Orange Scented Almond and Clementine Cake


Spring arrived right on the dot this year, during the first week of September.  The days have gradually warmed-up ever since, and the garden has begun to burst into life.

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Bee Sting Cake


Food is a completely sensory experience.  Much like certain scents, sights and sounds, the taste of something has the ability to transport us to another time and place.  For me, no other sweet reminds me more of my childhood than the Bee Sting Cake.  I still remember the first time I ever tried one.  When I was a little girl we used to go camping every Summer in Brunswick Heads, a small, sleepy seaside community just north of Byron Bay.  There was an old fashioned bakery on the corner of the main street in town.  My parents would give me some money to buy myself something for morning tea, and I would walk down each day and stand in front of the cabinet with my nose pressed to the glass for what seemed like an eternity, trying to choose between all the different sweets.  I think I must have drove the baker's wife a little nuts as I was so indecisive, so on one particular day she suggested I try a Bee Sting as she had just brought them out to the front counter.  I was a little hesitant at first as it was the biggest thing I had ever seen, but as I adore anything with custard I bought it and completely fell in love with it from the first mouthful.  From its crunchy caramelised almond topping, to its velvety vanilla custard centre, it's completely delicious from go to whoa.  The cake originally comes from Germany, where it is known as 'Bienenstich', but I think us Aussies have well and truly adopted it as one of our own.  Few of us have grown up without enjoying one, and I know I am not alone when I say that it's a childhood classic.

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Oven Baked Spanish-style Risotto



Easy week night meals are a thing of beauty.  Planning ahead is the key to making life easier in the kitchen.  The key is to stick to a meal plan, otherwise certain chaos ensues (i.e. frantically trying to piece together a meal 'Ready Steady Cook' style with whatever's present in the fridge and pantry.  FYI, a tin of tuna, a can of cream of mushroom soup and a limp bunch of celery well past its prime cannot be turned into a family-friendly meal... well, at least not with my family).  If you're anything like me, you start off the year with the best of intentions.  You meticulously plan meals a month in advance, proudly displaying your organisational skills in the kitchen for all to see.  You then take note of what you're supposed to cook that week for dinner so you can pop into the shops to pick up all the ingredients you require to whip-up your pre-approved meals for the family.  After keeping up with this charade for a month or so, you slowly go back to your old ways, flying by the seat of your pants and making crunch decisions at the 11th hour on what to feed the family.  Cue certain chaos.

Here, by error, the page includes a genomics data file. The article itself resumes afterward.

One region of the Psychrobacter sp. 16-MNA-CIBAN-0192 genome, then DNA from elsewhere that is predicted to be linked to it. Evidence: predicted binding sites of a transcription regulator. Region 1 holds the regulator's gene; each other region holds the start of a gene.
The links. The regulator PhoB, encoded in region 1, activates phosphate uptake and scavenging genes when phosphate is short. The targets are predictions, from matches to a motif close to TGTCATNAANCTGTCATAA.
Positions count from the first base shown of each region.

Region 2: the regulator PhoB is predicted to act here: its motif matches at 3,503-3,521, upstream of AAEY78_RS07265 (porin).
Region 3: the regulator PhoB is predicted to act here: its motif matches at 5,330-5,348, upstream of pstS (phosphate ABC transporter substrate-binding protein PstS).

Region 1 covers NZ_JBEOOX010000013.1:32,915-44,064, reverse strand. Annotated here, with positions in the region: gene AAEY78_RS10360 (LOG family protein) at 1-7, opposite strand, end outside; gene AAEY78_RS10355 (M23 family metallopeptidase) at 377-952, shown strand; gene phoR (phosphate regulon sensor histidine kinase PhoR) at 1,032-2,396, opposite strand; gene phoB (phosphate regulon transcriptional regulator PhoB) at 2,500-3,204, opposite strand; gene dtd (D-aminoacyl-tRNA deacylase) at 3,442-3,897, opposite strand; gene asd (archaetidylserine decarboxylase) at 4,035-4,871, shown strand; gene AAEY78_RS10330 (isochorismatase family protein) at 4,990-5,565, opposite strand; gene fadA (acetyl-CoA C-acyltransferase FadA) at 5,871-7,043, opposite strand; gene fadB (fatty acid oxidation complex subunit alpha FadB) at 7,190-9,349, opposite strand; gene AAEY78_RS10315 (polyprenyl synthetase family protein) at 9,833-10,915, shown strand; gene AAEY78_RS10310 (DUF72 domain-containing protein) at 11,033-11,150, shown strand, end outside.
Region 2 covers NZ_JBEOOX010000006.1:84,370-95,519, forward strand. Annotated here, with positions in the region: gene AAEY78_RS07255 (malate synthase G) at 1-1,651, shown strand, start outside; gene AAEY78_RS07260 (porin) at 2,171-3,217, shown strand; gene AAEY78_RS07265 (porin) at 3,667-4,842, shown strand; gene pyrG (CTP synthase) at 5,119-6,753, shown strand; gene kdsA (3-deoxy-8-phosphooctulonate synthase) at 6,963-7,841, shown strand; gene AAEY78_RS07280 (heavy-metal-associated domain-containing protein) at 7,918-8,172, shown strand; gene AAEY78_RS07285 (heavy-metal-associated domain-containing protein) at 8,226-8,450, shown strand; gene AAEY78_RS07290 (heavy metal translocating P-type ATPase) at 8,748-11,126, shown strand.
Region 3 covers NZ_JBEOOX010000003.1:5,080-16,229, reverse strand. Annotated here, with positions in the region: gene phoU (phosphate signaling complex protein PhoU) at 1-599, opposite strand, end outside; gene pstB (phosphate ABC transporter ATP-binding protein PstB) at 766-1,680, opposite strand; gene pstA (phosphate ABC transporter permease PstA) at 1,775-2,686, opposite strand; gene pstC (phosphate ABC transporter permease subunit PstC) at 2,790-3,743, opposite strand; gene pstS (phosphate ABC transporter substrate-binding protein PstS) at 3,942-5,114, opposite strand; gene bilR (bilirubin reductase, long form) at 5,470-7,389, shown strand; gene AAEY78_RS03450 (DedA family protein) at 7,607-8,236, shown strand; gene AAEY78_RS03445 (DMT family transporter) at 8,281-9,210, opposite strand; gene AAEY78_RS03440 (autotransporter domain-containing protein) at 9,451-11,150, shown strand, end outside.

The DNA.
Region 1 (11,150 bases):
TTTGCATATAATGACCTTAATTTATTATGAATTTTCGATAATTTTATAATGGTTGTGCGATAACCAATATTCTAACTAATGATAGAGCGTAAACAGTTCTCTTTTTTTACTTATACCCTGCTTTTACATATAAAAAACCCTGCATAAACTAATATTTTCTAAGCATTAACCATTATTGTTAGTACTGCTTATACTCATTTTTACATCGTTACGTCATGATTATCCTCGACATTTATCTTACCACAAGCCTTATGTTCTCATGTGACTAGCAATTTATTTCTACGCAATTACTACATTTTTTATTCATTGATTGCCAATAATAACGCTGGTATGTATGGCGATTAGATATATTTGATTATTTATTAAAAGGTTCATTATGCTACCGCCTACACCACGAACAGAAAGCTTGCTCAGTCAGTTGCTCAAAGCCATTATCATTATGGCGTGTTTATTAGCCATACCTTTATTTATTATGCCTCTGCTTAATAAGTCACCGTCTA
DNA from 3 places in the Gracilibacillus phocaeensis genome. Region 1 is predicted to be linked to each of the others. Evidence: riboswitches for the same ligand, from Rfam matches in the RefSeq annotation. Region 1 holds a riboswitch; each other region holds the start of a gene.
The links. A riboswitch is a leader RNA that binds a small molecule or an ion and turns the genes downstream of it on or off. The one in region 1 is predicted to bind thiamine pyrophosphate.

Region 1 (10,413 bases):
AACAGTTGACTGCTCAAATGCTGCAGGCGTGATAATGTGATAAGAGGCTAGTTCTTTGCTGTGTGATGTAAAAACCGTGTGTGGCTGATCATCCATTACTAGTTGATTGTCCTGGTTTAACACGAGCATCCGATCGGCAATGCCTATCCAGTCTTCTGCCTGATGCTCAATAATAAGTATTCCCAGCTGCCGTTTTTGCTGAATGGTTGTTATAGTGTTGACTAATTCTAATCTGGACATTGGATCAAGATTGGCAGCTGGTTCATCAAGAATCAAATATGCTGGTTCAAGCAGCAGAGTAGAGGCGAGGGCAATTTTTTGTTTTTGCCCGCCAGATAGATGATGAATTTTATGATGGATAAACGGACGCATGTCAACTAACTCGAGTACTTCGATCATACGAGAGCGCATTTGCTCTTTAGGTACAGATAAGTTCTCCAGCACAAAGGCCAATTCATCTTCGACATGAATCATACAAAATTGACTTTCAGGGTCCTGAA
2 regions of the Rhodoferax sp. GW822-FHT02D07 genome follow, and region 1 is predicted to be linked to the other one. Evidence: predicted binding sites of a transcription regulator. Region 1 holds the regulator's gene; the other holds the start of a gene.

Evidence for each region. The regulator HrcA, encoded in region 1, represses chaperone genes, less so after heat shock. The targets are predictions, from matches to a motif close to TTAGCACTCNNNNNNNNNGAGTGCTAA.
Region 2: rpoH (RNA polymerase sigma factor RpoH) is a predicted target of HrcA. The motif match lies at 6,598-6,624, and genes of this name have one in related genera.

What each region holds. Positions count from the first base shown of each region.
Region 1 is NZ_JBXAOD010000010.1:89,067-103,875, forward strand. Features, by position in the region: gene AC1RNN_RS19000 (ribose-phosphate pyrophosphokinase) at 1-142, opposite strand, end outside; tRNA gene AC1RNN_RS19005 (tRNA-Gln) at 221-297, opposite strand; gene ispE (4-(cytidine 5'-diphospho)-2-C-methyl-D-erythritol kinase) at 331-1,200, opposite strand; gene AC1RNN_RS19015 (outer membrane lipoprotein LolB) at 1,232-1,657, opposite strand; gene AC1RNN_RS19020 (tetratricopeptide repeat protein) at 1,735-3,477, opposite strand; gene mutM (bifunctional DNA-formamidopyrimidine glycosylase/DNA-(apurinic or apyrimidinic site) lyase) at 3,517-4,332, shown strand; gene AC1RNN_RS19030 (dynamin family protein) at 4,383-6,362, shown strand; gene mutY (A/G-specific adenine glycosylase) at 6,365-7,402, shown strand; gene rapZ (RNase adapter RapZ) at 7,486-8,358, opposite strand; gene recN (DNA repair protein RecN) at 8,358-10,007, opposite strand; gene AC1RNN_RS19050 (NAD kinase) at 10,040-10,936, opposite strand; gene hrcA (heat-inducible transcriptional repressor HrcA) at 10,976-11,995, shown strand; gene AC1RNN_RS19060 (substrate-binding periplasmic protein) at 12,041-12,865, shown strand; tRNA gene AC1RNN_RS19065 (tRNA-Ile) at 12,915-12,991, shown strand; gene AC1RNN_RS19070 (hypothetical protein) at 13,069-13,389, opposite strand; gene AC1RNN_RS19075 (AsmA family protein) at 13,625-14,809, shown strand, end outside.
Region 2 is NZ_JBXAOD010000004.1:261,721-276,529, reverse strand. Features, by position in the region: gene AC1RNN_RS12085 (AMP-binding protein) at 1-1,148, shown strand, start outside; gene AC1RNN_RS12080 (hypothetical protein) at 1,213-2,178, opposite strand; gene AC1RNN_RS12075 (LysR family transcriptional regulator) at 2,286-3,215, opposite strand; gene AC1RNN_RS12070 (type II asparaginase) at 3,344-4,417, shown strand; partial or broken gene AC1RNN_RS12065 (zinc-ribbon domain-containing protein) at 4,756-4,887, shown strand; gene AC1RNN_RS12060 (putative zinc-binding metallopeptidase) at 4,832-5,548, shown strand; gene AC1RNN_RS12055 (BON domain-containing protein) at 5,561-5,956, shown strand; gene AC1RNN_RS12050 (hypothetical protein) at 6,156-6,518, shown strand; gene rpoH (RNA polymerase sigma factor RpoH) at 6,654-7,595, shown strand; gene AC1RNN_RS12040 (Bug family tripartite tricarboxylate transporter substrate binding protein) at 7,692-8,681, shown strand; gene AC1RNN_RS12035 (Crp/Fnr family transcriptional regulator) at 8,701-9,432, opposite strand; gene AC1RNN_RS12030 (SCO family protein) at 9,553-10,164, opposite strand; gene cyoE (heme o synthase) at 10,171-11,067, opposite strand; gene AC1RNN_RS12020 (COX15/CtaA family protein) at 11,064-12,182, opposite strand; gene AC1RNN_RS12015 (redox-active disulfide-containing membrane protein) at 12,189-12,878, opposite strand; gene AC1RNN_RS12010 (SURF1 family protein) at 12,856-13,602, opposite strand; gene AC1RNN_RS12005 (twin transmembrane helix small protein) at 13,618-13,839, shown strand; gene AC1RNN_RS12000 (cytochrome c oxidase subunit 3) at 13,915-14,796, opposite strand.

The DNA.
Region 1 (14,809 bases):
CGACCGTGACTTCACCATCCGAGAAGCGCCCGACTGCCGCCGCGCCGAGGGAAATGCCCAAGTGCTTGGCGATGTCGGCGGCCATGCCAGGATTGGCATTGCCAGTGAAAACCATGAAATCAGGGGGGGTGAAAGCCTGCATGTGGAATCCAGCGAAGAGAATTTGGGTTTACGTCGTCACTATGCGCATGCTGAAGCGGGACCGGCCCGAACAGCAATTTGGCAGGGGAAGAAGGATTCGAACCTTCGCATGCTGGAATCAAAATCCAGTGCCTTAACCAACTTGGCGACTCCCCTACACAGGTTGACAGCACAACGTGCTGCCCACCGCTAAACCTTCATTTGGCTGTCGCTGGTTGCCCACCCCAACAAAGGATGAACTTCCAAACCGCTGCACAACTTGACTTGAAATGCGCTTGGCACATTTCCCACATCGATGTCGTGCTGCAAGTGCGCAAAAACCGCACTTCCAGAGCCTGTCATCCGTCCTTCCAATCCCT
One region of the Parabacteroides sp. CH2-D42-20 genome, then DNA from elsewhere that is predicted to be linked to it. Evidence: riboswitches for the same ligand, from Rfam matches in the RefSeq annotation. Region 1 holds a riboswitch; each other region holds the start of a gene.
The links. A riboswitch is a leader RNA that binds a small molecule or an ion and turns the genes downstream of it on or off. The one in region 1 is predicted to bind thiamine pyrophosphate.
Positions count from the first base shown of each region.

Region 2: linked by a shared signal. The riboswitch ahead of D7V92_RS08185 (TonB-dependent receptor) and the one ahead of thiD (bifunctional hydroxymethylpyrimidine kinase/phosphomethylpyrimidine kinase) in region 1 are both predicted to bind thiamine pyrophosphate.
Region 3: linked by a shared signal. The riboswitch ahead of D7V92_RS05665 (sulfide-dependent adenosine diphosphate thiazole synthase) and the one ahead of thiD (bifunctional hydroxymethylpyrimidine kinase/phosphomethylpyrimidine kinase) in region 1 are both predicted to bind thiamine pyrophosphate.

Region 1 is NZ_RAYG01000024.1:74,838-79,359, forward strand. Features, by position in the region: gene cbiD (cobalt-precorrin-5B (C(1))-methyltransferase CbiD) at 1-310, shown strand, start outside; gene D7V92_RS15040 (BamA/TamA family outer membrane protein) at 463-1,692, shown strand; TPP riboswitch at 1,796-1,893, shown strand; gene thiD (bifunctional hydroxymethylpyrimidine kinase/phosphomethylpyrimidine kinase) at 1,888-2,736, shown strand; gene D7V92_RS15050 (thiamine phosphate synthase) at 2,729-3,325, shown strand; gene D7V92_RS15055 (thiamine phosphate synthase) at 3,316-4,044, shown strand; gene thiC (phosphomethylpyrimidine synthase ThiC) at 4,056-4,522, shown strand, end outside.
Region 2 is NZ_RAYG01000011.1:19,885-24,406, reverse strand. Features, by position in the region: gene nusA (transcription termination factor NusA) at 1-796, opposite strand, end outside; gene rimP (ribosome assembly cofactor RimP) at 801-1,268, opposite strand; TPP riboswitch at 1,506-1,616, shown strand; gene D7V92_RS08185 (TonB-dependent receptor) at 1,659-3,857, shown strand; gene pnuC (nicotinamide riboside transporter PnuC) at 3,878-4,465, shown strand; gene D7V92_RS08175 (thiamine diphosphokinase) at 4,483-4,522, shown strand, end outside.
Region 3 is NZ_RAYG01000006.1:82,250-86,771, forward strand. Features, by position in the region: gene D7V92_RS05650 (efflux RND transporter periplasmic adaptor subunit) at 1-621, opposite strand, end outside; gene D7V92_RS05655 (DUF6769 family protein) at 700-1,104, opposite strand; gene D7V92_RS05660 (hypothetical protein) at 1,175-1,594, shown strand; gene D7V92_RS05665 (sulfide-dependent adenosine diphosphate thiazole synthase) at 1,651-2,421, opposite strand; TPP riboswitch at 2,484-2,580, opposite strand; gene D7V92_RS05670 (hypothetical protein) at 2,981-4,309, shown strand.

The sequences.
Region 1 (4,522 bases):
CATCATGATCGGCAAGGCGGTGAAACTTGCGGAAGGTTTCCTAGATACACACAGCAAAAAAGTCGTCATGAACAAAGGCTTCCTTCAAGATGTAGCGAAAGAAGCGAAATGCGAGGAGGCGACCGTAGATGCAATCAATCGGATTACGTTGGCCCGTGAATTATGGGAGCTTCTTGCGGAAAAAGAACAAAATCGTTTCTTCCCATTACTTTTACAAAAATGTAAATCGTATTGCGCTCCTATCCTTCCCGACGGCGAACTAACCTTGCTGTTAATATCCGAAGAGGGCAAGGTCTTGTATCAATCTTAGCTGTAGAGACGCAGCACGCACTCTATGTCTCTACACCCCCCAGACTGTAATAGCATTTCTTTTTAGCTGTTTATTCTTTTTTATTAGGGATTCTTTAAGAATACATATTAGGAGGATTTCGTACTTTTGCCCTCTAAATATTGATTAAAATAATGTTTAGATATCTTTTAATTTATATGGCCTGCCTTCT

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A Weekend in Photos



Judging by the weather we've been experiencing here in Queensland, you'd be hard-pressed to imagine it's actually the middle of winter.  This past weekend has been absolutely gorgeous - sunny days and endless blue skies, with not a cloud in sight.  While the mornings start off a little brisk, come late morning it's time to start shedding layers as the day warms up.  By lunchtime, temperatures are around 26C, prompting some who are brave enough to take a quick swim in the chilly ocean surf.  As the afternoon comes to a close, the temperature begins to drop off quickly and its time to rug-up and venture indoors.  Most nights you'll find me at home in my PJ's warming up in front of the fire, as the temperature drops to single digits where I live.

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A midwinter's day



This time last year I was in southern Tasmania, experiencing the winter Solstice in all its glory.  The days were short, with the sun barely visible until late morning.  When it finally rose in the sky, it was shrouded by a thin veil of fog.  Everywhere the landscape took on an ethereal beauty, as though from the pages of a Bronte novel.  I cherished those cold, dark winter days.  Whilst the countryside seemingly lay dormant under the heavy cloak of winter, it couldn't have been more vibrant and alive.  The scenery truly captivated me as it is so unlike anything we have on the mainland where I live, further north in the perpetually sunny state of Queensland.  I found the Tasmanian landscape hauntingly beautiful.  Its colour palette was soft and muted, as was the light which, when it managed to break through the fog, gave a gentle cast of silver to all it touched.

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